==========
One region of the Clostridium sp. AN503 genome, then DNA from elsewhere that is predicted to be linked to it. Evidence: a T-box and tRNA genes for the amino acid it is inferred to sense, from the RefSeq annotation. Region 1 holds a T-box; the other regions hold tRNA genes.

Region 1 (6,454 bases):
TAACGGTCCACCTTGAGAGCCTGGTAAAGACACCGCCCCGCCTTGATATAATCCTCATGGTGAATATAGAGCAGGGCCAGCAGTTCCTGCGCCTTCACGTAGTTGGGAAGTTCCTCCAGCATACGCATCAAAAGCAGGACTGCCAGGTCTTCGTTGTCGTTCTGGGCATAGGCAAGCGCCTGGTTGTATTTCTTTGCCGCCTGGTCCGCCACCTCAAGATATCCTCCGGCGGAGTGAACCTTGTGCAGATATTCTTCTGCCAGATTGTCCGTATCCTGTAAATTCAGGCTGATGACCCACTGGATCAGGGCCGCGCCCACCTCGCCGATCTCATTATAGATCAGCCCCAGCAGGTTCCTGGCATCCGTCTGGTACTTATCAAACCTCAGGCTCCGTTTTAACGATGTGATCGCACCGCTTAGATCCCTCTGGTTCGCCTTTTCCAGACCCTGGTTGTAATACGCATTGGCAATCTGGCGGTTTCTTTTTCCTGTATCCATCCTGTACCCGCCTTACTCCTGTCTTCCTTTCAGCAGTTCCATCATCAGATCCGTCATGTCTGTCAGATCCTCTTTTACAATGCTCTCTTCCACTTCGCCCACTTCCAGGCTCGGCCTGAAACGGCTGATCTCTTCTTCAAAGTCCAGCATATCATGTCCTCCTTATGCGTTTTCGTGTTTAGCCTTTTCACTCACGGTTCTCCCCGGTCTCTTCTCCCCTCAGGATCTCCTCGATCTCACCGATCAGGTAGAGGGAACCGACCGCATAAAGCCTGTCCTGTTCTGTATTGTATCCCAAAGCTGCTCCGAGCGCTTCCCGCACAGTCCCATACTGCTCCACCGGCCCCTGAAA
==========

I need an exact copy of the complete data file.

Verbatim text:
One region of the Clostridium sp. AN503 genome, then DNA from elsewhere that is predicted to be linked to it. Evidence: a T-box and tRNA genes for the amino acid it is inferred to sense, from the RefSeq annotation. Region 1 holds a T-box; the other regions hold tRNA genes.

Region 1 (6,454 bases):
TAACGGTCCACCTTGAGAGCCTGGTAAAGACACCGCCCCGCCTTGATATAATCCTCATGGTGAATATAGAGCAGGGCCAGCAGTTCCTGCGCCTTCACGTAGTTGGGAAGTTCCTCCAGCATACGCATCAAAAGCAGGACTGCCAGGTCTTCGTTGTCGTTCTGGGCATAGGCAAGCGCCTGGTTGTATTTCTTTGCCGCCTGGTCCGCCACCTCAAGATATCCTCCGGCGGAGTGAACCTTGTGCAGATATTCTTCTGCCAGATTGTCCGTATCCTGTAAATTCAGGCTGATGACCCACTGGATCAGGGCCGCGCCCACCTCGCCGATCTCATTATAGATCAGCCCCAGCAGGTTCCTGGCATCCGTCTGGTACTTATCAAACCTCAGGCTCCGTTTTAACGATGTGATCGCACCGCTTAGATCCCTCTGGTTCGCCTTTTCCAGACCCTGGTTGTAATACGCATTGGCAATCTGGCGGTTTCTTTTTCCTGTATCCATCCTGTACCCGCCTTACTCCTGTCTTCCTTTCAGCAGTTCCATCATCAGATCCGTCATGTCTGTCAGATCCTCTTTTACAATGCTCTCTTCCACTTCGCCCACTTCCAGGCTCGGCCTGAAACGGCTGATCTCTTCTTCAAAGTCCAGCATATCATGTCCTCCTTATGCGTTTTCGTGTTTAGCCTTTTCACTCACGGTTCTCCCCGGTCTCTTCTCCCCTCAGGATCTCCTCGATCTCACCGATCAGGTAGAGGGAACCGACCGCATAAAGCCTGTCCTGTTCTGTATTGTATCCCAAAGCTGCTCCGAGCGCTTCCCGCACAGTCCCATACTGCTCCACCGGCCCCTGAAA